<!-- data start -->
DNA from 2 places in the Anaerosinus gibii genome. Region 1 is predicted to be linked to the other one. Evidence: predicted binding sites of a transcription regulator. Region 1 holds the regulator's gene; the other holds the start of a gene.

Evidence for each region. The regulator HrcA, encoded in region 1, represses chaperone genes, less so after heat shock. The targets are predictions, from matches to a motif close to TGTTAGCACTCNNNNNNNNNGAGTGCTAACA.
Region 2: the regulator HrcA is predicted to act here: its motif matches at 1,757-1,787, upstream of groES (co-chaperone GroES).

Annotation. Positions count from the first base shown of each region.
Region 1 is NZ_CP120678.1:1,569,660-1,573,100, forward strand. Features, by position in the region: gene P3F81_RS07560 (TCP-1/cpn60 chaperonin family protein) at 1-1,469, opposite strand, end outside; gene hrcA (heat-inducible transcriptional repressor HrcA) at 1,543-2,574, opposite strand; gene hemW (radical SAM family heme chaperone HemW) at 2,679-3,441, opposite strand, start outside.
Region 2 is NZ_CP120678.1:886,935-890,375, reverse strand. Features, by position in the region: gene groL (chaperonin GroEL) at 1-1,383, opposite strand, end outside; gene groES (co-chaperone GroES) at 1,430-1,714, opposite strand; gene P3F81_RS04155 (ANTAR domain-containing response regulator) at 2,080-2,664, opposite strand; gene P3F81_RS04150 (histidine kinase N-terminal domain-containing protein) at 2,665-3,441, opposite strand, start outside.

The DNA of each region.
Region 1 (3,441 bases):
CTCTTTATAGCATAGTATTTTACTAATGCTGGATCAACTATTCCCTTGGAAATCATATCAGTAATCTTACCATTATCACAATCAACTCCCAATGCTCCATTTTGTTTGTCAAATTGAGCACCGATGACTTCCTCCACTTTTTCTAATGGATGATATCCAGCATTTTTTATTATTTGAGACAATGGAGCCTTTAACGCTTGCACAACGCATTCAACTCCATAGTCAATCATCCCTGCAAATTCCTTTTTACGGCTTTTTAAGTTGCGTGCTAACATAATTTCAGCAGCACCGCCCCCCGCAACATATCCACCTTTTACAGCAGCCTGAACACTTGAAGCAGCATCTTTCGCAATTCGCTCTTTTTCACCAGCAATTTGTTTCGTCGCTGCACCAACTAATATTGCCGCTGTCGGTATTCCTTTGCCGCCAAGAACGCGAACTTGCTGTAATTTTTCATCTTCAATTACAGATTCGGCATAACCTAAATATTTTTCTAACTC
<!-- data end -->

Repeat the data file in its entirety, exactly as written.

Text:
DNA from 2 places in the Anaerosinus gibii genome. Region 1 is predicted to be linked to the other one. Evidence: predicted binding sites of a transcription regulator. Region 1 holds the regulator's gene; the other holds the start of a gene.

Evidence for each region. The regulator HrcA, encoded in region 1, represses chaperone genes, less so after heat shock. The targets are predictions, from matches to a motif close to TGTTAGCACTCNNNNNNNNNGAGTGCTAACA.
Region 2: the regulator HrcA is predicted to act here: its motif matches at 1,757-1,787, upstream of groES (co-chaperone GroES).

Annotation. Positions count from the first base shown of each region.
Region 1 is NZ_CP120678.1:1,569,660-1,573,100, forward strand. Features, by position in the region: gene P3F81_RS07560 (TCP-1/cpn60 chaperonin family protein) at 1-1,469, opposite strand, end outside; gene hrcA (heat-inducible transcriptional repressor HrcA) at 1,543-2,574, opposite strand; gene hemW (radical SAM family heme chaperone HemW) at 2,679-3,441, opposite strand, start outside.
Region 2 is NZ_CP120678.1:886,935-890,375, reverse strand. Features, by position in the region: gene groL (chaperonin GroEL) at 1-1,383, opposite strand, end outside; gene groES (co-chaperone GroES) at 1,430-1,714, opposite strand; gene P3F81_RS04155 (ANTAR domain-containing response regulator) at 2,080-2,664, opposite strand; gene P3F81_RS04150 (histidine kinase N-terminal domain-containing protein) at 2,665-3,441, opposite strand, start outside.

The DNA of each region.
Region 1 (3,441 bases):
CTCTTTATAGCATAGTATTTTACTAATGCTGGATCAACTATTCCCTTGGAAATCATATCAGTAATCTTACCATTATCACAATCAACTCCCAATGCTCCATTTTGTTTGTCAAATTGAGCACCGATGACTTCCTCCACTTTTTCTAATGGATGATATCCAGCATTTTTTATTATTTGAGACAATGGAGCCTTTAACGCTTGCACAACGCATTCAACTCCATAGTCAATCATCCCTGCAAATTCCTTTTTACGGCTTTTTAAGTTGCGTGCTAACATAATTTCAGCAGCACCGCCCCCCGCAACATATCCACCTTTTACAGCAGCCTGAACACTTGAAGCAGCATCTTTCGCAATTCGCTCTTTTTCACCAGCAATTTGTTTCGTCGCTGCACCAACTAATATTGCCGCTGTCGGTATTCCTTTGCCGCCAAGAACGCGAACTTGCTGTAATTTTTCATCTTCAATTACAGATTCGGCATAACCTAAATATTTTTCTAACTC